The Florida State Administration Board, which manages the pension fund for local teachers and state employees, has earmarked a further $1bn for new real estate investments. Michael Lester speaks to the new senior investment officer Steve Spook
Florida, Spanish for ‘flowery land', is the fourth most populated state in the US. The state capital is Tallahassee, headquarters of the State Board of Administration (SBA), which manages pension funds for nearly one million current and retired Florida teachers, public employees and their families. The SBA also invests money for more than 800 school districts and regional governments.
The $145bn (€110.5bn) SBA manages 37 different funds, including the Florida Hurricane Catastrophe Fund and the local government investment pool known as Florida PRIME. Asset classes currently managed for the Florida Retirement System are global equities, fixed income, private equity, strategic investments and real estate.
The agency is governed by a three-member board of trustees, which includes Florida's elected governor, CIO and attorney general. The current trustees are Governor Rick Scott, CFO Jeff Atwater, and Attorney General Pam Bondi. But day-to-day operations at the SBA are handled by financial specialists like Steve Spook, the new senior investment officer for real estate.
Spook joined the SBA in 1998 and most recently held the position of senior portfolio manager for principal investments. Prior to arriving at SBA, he spent 10 years with John Alden Life Insurance Company in Miami where he served as a senior commercial mortgage loan officer.
You have only been Florida's senior investment officer for real estate since late last year. But you are very familiar with the portfolio.
Yes, I have been with the SBA for 13 years.
What is the size of the real estate portfolio?
As of 30 September 2011, the net asset value of our portfolio was $8.6bn. Real estate's target allocation is 7% of the total pension fund, but we have a range of 2-12%.
That is a large range.
There are times when we want to take advantage of opportunities, but real estate is not the most liquid asset class. So we don't want to be forced to liquidate just because we're above our target allocation. We also have targets for our private and our public real estate portfolios: 90% private and 10% public. By ‘public' I mean REITs and listed securities. Our actual allocations are very close to our targets.
Where do you invest privately?
Our private investments are a combination of direct owned, where we have about $4bn invested, and commingled funds, where we have $2.44bn. The foundation of our portfolio is core, always has been. We have limitations on that, with a range of private core investments being 70-100% of the portfolio. A target of 85% of the private portfolio is core.
Most of our direct investments are wholly owned; for example, we own a 100% interest in that skyscraper over there. We have some joint ventures where we have operating partners, but usually we put in most of the equity.
You are not pointing to an actual skyscraper outside your window?
No, there are not many skyscrapers in Tallahassee, Florida.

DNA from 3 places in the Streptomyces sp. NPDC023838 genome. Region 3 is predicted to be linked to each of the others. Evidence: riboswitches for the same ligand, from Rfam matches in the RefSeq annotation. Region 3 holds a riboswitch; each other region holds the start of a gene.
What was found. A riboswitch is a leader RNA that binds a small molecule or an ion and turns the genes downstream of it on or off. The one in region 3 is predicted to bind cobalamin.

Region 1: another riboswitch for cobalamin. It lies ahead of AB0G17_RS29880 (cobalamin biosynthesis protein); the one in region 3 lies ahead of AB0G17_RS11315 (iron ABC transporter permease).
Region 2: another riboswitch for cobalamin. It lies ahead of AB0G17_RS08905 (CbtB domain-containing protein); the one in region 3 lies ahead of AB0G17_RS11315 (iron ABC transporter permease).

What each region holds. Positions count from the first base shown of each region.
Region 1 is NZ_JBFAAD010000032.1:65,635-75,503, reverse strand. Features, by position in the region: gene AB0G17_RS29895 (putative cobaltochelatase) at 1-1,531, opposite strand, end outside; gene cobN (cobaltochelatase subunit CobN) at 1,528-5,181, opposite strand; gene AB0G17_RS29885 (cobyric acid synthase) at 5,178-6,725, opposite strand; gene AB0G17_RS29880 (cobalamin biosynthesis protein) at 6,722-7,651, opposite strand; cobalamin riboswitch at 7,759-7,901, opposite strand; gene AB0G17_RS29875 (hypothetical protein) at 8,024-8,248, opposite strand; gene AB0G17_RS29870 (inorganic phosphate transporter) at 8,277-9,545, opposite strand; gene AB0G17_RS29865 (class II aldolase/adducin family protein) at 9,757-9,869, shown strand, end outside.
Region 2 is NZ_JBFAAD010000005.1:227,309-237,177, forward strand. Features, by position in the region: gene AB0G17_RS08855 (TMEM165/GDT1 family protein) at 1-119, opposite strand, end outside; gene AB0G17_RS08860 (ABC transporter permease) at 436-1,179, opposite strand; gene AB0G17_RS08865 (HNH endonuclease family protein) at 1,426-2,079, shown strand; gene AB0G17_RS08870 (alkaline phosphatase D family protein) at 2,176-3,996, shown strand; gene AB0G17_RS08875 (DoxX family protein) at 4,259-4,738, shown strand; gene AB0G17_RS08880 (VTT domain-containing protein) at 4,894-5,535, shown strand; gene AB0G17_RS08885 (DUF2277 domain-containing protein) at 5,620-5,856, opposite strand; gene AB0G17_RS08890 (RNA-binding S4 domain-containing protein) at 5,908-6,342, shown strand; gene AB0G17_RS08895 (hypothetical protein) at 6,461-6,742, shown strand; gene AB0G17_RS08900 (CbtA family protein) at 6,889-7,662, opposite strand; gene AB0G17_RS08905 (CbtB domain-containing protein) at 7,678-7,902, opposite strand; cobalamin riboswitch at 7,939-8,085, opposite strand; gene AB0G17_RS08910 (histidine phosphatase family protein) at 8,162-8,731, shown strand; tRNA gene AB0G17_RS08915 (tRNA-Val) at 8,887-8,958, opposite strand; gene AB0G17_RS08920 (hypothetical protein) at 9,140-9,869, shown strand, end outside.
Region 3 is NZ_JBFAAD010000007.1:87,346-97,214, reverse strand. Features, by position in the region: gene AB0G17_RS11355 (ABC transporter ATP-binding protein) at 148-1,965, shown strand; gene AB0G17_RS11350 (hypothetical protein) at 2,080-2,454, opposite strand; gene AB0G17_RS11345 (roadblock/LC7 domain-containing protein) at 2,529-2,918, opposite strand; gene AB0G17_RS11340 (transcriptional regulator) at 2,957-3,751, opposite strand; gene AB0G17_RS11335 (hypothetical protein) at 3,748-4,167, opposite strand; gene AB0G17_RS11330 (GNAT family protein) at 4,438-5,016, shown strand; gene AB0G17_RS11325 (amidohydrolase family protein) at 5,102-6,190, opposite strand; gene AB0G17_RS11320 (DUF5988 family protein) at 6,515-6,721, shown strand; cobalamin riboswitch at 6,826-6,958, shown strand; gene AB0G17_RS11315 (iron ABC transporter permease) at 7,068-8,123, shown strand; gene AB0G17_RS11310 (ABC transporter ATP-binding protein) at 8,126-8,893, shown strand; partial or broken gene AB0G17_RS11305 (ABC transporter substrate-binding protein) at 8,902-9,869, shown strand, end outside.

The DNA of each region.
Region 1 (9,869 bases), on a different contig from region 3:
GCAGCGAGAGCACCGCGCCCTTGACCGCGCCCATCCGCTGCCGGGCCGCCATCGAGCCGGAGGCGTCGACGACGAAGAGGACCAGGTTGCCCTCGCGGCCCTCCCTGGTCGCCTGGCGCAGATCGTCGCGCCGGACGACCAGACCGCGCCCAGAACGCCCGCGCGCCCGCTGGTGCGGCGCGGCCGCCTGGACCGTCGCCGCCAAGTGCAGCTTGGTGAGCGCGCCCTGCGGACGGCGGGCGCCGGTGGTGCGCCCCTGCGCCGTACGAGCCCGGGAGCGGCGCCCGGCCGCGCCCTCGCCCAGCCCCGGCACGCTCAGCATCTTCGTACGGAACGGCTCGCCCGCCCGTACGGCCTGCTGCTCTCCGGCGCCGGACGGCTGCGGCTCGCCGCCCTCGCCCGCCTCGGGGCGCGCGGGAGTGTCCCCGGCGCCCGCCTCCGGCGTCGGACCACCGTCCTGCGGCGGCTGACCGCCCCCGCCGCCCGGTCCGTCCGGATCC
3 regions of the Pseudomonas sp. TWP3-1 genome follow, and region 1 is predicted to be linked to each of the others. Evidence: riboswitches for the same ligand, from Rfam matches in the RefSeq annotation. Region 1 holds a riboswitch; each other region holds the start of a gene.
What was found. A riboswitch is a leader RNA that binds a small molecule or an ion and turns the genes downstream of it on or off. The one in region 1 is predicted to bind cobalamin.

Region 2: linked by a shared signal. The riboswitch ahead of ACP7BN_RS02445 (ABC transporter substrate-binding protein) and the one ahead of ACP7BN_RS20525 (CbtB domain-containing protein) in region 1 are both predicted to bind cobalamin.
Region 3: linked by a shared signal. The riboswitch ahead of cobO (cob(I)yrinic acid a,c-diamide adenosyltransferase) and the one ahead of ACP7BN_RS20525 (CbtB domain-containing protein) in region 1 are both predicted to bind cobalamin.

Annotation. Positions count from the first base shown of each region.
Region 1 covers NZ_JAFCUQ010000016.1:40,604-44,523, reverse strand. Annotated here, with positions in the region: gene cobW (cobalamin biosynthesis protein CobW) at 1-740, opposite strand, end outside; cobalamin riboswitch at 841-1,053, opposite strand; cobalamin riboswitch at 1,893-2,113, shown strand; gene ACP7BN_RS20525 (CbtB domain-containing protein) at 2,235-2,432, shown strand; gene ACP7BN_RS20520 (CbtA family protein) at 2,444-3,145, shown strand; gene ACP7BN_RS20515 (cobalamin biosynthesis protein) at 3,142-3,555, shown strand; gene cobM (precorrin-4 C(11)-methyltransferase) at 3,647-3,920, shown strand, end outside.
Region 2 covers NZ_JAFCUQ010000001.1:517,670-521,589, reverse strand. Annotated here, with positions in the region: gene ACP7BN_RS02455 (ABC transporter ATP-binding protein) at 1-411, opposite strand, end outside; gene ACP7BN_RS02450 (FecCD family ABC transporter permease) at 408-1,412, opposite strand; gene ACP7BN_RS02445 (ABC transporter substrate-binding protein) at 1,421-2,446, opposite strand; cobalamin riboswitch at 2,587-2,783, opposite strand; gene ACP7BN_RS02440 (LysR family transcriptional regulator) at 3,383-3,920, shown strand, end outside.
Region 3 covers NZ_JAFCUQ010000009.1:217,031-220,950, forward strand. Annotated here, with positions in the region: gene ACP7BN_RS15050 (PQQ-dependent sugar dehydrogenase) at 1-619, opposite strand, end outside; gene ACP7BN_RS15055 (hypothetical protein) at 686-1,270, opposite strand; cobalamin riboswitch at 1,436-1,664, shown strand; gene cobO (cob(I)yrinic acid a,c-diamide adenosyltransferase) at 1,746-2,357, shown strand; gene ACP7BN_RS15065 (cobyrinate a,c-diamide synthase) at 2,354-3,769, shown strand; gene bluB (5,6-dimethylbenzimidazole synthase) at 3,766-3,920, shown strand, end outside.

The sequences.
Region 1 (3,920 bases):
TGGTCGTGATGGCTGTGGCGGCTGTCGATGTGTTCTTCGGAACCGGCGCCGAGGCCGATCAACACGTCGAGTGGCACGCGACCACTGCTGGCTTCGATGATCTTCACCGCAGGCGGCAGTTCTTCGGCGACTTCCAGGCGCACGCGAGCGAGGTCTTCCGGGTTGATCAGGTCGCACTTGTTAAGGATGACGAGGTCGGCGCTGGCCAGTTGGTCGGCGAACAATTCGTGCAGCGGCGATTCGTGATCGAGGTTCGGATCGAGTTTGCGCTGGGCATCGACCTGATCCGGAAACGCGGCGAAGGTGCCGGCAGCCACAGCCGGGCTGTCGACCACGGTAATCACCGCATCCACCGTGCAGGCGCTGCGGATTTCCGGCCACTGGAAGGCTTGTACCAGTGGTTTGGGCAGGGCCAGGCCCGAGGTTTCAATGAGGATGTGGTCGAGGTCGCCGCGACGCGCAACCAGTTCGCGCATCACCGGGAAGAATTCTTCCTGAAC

Florida is planning to invest another $1bn in real estate over the next year or two. Where do you think it will go?
Given where core pricing is right now, probably the majority of this new investment will go to value-added and opportunistic strategies in joint ventures or commingled funds. We'd like to do more core investing and we will do more core investing, but we believe that core real estate is richly priced right now.
Do you have a geographical focus?
No. We don't have a Florida mandate. Our current domestic focus is on primary markets; we don't have any international investments right now, but one of our goals for the year is to investigate and potentially enter that arena.
What markets would you look to enter?
Nothing is off the table but the three obvious targets are Europe, Asia and Latin America.
Who at SBA makes these investment decisions?
We currently have 10 members on the real estate team, but we should have 11 by year's end. We also have a consultant: the Townsend Group. Our executive director and CIO has the authority to approve all new transactions.
We have principal investments - the portfolio where staff retains key discretions over asset acquisition and disposition, annual business plans and financing, major leases, etc.; 95% of this portfolio is core, and it's headed up by a senior portfolio manager. We also have an externally managed portfolio, also headed up by a senior manager, which includes commingled funds, REITs and certain joint ventures where we let our separate account managers make certain decisions on our behalf. Incidentally, as of 1 July 2011, we transitioned from a domestic to a global REIT portfolio - publicly traded securities around the world. This ties in with our goal of entering the international arena.
How has your role in the real estate section changed since you became its senior officer?
I now report to Kevin SigRist, the deputy executive director, who has primary oversight of the asset class investments. I'm very much enjoying what I'm doing. It's more responsibility and I've taken on a lot more administrative duties. Fortunately, I have a very good team here that allow me to focus more on the broader portfolio than I used to.